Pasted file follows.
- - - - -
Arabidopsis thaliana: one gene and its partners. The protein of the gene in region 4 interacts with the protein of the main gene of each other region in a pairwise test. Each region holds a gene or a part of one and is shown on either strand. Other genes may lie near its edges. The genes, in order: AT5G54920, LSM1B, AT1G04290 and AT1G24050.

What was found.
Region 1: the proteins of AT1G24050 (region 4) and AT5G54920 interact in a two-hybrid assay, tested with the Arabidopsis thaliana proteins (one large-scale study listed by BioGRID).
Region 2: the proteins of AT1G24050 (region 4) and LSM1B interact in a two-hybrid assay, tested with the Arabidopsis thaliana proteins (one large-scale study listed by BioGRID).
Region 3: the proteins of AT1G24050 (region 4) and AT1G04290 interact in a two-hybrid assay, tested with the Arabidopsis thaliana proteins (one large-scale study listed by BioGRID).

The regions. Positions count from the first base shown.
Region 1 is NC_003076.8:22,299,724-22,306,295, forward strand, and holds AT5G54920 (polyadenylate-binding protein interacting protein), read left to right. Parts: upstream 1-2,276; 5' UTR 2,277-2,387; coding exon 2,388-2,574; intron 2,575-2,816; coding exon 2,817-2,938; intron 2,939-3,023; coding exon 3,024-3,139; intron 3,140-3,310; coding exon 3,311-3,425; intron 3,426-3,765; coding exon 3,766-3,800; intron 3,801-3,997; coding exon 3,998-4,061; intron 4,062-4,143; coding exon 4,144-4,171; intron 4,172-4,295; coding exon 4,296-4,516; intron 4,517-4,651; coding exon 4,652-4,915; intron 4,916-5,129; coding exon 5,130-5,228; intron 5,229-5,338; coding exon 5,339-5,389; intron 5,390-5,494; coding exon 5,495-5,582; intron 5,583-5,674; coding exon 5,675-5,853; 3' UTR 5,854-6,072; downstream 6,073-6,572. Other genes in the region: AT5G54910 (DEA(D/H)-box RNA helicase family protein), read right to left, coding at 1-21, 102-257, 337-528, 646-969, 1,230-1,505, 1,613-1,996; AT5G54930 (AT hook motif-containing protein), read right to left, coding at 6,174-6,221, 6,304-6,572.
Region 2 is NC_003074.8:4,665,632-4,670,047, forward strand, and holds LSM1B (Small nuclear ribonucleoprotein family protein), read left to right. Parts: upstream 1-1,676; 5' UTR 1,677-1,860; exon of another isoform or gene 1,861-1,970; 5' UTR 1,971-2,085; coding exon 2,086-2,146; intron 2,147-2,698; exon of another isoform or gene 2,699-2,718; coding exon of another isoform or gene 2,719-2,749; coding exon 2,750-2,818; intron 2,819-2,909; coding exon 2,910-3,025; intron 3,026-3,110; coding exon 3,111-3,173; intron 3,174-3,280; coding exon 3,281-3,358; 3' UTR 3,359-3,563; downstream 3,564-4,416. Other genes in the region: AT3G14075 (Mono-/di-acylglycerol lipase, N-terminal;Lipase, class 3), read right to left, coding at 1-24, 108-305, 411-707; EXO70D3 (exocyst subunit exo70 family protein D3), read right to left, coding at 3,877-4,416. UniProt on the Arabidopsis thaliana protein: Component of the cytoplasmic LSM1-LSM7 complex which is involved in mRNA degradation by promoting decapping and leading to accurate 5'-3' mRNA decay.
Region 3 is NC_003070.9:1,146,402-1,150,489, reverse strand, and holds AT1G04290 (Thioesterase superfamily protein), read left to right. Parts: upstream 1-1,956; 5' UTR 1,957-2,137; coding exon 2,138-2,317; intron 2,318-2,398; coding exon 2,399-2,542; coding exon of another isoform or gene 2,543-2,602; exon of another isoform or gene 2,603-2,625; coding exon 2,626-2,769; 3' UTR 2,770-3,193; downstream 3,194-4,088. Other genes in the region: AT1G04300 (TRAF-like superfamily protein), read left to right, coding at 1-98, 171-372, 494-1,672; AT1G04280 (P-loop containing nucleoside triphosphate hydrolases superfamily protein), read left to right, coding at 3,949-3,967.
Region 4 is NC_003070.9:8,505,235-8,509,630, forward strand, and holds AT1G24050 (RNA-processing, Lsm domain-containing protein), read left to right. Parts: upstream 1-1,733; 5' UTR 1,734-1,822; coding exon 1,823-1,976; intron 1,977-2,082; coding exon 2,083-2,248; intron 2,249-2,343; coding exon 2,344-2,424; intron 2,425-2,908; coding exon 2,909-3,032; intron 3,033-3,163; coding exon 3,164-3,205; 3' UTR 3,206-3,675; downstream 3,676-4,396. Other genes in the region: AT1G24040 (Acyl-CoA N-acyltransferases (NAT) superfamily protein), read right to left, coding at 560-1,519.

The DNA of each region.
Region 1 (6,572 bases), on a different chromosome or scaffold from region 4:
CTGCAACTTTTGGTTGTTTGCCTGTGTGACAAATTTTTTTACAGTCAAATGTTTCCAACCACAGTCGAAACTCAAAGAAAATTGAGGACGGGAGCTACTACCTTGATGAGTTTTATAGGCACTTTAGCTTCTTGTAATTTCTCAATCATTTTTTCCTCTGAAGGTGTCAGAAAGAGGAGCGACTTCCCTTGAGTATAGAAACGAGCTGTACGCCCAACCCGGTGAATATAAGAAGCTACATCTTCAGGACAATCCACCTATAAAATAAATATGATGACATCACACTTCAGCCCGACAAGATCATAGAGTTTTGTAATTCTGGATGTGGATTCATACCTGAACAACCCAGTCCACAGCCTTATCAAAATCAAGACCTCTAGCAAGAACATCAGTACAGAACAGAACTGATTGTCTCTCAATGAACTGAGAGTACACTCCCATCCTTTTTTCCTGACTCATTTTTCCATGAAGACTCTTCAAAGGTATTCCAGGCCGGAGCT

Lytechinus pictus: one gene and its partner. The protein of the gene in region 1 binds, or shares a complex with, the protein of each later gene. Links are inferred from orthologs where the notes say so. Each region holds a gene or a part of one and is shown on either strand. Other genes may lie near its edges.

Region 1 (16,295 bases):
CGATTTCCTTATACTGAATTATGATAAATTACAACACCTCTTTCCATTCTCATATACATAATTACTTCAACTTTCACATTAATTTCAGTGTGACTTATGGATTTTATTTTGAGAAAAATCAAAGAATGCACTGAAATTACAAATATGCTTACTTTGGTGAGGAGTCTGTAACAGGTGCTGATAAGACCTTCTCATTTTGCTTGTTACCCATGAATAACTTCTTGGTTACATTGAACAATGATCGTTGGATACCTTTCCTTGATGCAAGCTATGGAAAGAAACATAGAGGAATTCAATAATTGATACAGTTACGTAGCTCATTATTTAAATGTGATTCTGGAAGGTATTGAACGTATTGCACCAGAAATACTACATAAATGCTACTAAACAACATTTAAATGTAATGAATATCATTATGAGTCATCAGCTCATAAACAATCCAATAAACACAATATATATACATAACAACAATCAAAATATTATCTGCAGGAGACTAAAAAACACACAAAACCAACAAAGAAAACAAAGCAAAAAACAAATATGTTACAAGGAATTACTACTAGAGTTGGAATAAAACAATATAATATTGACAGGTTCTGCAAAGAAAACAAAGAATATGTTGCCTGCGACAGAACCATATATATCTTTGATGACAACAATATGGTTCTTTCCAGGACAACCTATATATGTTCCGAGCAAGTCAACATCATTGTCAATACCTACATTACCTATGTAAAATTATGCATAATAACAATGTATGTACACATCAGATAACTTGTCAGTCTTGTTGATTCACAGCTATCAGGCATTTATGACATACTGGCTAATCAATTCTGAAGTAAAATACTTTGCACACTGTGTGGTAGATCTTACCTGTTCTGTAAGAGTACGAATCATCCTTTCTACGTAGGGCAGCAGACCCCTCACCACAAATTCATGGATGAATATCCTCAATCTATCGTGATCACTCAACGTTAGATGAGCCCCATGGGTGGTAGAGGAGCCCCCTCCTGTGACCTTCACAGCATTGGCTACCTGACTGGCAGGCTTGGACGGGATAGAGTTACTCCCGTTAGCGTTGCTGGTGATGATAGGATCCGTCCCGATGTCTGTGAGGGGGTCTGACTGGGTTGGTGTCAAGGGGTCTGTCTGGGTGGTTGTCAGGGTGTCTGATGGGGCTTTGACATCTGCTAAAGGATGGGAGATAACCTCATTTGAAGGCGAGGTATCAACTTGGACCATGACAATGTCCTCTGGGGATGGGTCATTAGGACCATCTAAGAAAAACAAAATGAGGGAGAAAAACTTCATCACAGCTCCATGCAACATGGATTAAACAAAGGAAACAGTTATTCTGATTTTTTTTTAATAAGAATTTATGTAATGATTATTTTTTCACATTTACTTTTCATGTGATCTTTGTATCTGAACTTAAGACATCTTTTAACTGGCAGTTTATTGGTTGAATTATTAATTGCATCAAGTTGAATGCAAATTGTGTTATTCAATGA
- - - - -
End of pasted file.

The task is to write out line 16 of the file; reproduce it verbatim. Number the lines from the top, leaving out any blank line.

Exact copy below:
CGATTTCCTTATACTGAATTATGATAAATTACAACACCTCTTTCCATTCTCATATACATAATTACTTCAACTTTCACATTAATTTCAGTGTGACTTATGGATTTTATTTTGAGAAAAATCAAAGAATGCACTGAAATTACAAATATGCTTACTTTGGTGAGGAGTCTGTAACAGGTGCTGATAAGACCTTCTCATTTTGCTTGTTACCCATGAATAACTTCTTGGTTACATTGAACAATGATCGTTGGATACCTTTCCTTGATGCAAGCTATGGAAAGAAACATAGAGGAATTCAATAATTGATACAGTTACGTAGCTCATTATTTAAATGTGATTCTGGAAGGTATTGAACGTATTGCACCAGAAATACTACATAAATGCTACTAAACAACATTTAAATGTAATGAATATCATTATGAGTCATCAGCTCATAAACAATCCAATAAACACAATATATATACATAACAACAATCAAAATATTATCTGCAGGAGACTAAAAAACACACAAAACCAACAAAGAAAACAAAGCAAAAAACAAATATGTTACAAGGAATTACTACTAGAGTTGGAATAAAACAATATAATATTGACAGGTTCTGCAAAGAAAACAAAGAATATGTTGCCTGCGACAGAACCATATATATCTTTGATGACAACAATATGGTTCTTTCCAGGACAACCTATATATGTTCCGAGCAAGTCAACATCATTGTCAATACCTACATTACCTATGTAAAATTATGCATAATAACAATGTATGTACACATCAGATAACTTGTCAGTCTTGTTGATTCACAGCTATCAGGCATTTATGACATACTGGCTAATCAATTCTGAAGTAAAATACTTTGCACACTGTGTGGTAGATCTTACCTGTTCTGTAAGAGTACGAATCATCCTTTCTACGTAGGGCAGCAGACCCCTCACCACAAATTCATGGATGAATATCCTCAATCTATCGTGATCACTCAACGTTAGATGAGCCCCATGGGTGGTAGAGGAGCCCCCTCCTGTGACCTTCACAGCATTGGCTACCTGACTGGCAGGCTTGGACGGGATAGAGTTACTCCCGTTAGCGTTGCTGGTGATGATAGGATCCGTCCCGATGTCTGTGAGGGGGTCTGACTGGGTTGGTGTCAAGGGGTCTGTCTGGGTGGTTGTCAGGGTGTCTGATGGGGCTTTGACATCTGCTAAAGGATGGGAGATAACCTCATTTGAAGGCGAGGTATCAACTTGGACCATGACAATGTCCTCTGGGGATGGGTCATTAGGACCATCTAAGAAAAACAAAATGAGGGAGAAAAACTTCATCACAGCTCCATGCAACATGGATTAAACAAAGGAAACAGTTATTCTGATTTTTTTTTAATAAGAATTTATGTAATGATTATTTTTTCACATTTACTTTTCATGTGATCTTTGTATCTGAACTTAAGACATCTTTTAACTGGCAGTTTATTGGTTGAATTATTAATTGCATCAAGTTGAATGCAAATTGTGTTATTCAATGA